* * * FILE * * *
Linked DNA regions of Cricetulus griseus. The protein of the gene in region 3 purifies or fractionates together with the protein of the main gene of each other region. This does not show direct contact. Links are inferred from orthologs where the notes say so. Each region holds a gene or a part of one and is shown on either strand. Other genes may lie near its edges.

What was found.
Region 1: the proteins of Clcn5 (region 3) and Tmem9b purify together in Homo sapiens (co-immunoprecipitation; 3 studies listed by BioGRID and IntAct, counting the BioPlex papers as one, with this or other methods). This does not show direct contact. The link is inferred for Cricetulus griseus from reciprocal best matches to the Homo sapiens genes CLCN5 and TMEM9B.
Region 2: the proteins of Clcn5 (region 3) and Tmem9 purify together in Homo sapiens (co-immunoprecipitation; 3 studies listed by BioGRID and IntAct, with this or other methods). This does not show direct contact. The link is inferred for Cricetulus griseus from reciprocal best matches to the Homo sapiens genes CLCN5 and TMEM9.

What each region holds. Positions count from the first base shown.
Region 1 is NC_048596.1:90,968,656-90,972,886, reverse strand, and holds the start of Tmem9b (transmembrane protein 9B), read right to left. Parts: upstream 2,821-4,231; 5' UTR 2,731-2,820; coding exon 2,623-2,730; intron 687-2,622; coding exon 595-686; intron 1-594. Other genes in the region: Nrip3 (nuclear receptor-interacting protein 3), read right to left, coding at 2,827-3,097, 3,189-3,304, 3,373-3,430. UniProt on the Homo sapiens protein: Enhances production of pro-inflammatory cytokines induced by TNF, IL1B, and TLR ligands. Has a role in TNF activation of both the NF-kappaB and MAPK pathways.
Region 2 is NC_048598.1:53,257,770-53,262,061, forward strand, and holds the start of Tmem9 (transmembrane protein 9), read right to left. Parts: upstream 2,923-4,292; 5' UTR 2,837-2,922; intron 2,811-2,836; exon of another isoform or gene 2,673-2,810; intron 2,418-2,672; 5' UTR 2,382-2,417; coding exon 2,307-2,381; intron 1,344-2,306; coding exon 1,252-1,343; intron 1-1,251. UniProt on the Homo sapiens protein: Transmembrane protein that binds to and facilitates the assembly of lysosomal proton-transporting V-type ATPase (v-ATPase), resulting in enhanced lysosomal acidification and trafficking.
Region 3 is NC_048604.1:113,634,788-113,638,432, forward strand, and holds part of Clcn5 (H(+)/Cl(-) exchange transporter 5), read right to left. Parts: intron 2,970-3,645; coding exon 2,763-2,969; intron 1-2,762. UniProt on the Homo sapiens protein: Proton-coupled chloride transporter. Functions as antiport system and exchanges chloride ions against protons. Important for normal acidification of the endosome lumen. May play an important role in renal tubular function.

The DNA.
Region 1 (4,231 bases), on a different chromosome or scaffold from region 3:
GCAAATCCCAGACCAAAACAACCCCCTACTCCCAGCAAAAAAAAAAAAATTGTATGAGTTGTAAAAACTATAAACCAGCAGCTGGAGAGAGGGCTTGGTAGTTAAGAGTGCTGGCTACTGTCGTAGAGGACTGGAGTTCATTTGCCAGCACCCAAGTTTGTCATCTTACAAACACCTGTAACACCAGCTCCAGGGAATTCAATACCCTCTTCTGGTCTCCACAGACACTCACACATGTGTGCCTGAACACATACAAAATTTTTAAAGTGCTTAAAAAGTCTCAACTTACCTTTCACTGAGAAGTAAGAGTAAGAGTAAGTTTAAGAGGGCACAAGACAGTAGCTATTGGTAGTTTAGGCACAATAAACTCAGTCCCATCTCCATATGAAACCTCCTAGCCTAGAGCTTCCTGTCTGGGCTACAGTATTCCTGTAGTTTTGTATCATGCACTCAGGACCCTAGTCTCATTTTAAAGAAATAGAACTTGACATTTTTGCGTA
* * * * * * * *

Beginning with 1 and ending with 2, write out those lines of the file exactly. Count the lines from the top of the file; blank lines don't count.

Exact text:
Linked DNA regions of Cricetulus griseus. The protein of the gene in region 3 purifies or fractionates together with the protein of the main gene of each other region. This does not show direct contact. Links are inferred from orthologs where the notes say so. Each region holds a gene or a part of one and is shown on either strand. Other genes may lie near its edges.

What was found.